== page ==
0

I am running into the issue of getting the undervoltage detection on my Pi 3 B V1.2 while it is connected to an original psu (which provides 5.1V/2.5A).

The psu definetly works as intended (I tested it with watt meter and other Pi's of the same and different model).

I measured some voltages on the board and

  1. confirmed that 5.15 V are applied on the USB connector pins - measured with PP1 and PP5 (See figure down below) . Same goes for C5.
  2. found out that the voltage between PP7 and PP5 is only 4.5V, hence the undervoltage trigger is justified.

During these measurements the Pi was running an idle Octoprint server and consuming about 1.25 W. So I wouldn't assume that some consumer on the board is e.g. shorted and dropping the supply voltage.

My guess is that something in this black square is broken, but I am not quite sure on how to troubleshoot this. Did someone already encounter such a problem? Any help is gladly appreciated. Thanks everyone. :) reference schematic Pi 3B V1.2

2
  • Welcome. "My guess is that something in this black square is broken" -> If so, I very much doubt you will be able to fix without some pretty serious equipment and professional skills. If you want someone to analyse a schematic you are probably better off pursing that on our larger sibling site, Electrical Engineering. That said, I'll leave this open for now although it really should be closed as a duplicate of raspberrypi.stackexchange.com/questions/133968/…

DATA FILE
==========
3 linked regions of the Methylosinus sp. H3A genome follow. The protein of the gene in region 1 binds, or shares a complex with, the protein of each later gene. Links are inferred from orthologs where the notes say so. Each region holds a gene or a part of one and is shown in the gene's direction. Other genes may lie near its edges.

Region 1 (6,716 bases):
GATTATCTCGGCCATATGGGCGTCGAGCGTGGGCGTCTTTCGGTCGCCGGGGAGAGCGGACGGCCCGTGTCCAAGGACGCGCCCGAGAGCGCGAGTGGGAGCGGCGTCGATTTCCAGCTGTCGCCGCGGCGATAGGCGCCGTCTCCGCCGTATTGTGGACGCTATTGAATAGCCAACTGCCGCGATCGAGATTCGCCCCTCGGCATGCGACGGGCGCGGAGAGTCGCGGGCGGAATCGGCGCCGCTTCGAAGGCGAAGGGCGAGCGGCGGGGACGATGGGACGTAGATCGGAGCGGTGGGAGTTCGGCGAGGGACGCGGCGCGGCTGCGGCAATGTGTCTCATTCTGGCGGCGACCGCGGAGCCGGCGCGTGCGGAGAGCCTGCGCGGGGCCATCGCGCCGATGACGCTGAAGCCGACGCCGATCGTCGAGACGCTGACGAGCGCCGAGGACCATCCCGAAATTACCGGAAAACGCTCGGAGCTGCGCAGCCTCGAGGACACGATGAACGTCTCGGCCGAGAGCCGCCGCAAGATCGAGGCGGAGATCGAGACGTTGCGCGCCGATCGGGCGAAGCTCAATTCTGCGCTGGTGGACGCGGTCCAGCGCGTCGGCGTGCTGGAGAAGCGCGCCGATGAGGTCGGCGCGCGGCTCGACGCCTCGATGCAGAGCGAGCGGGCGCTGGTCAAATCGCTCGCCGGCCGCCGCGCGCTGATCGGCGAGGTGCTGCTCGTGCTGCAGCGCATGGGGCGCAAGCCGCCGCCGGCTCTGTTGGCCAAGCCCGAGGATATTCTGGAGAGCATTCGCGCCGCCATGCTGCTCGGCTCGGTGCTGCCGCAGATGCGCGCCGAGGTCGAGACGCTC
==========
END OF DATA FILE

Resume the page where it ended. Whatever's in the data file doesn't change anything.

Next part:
– goldilocks
    Dec 20, 2021 at 18:16
  • You say the 'black box' is the original psu as in an "official" power supply? Is that what you're saying?
    – Seamus
    Dec 20, 2021 at 22:23

2 Answers 2

1

It's either the cable (as the dupe answer states) or poor contacts in the cable, PSU or the Pi. Try a different cable (as short and thick as possible).

If the contacts are poor, inserting and removing the cable several times in the Pi and the PSU may clean them somewhat.

1

Unlike most such questions you have performed sensible diagnostic tests which almost certainly excludes most of the normal causes (cables or connectors).

There are 2 components which can cause voltage drop - both indicative of some abuse.

The polyfuse should eventually recover given time. The "black square" is a ideal diode (the MOSFET is a low resistance switch controlled by the balanced transistor pair).

You can distinguish between these by measuring on PP35 (or on the polyfuse pads, which are more accessible).

The good news is neither is essential (especially if you are using an official supply); indeed the Pi4 omits both. You can short the ideal diode (or use a Shottky diode if you want reverse voltage protection) and bypass the polyfuse.

Your Answer

By clicking “Post Your Answer”, you agree to our terms of service, privacy policy and cookie policy

Not the answer you're looking for? Browse other questions tagged or ask your own question.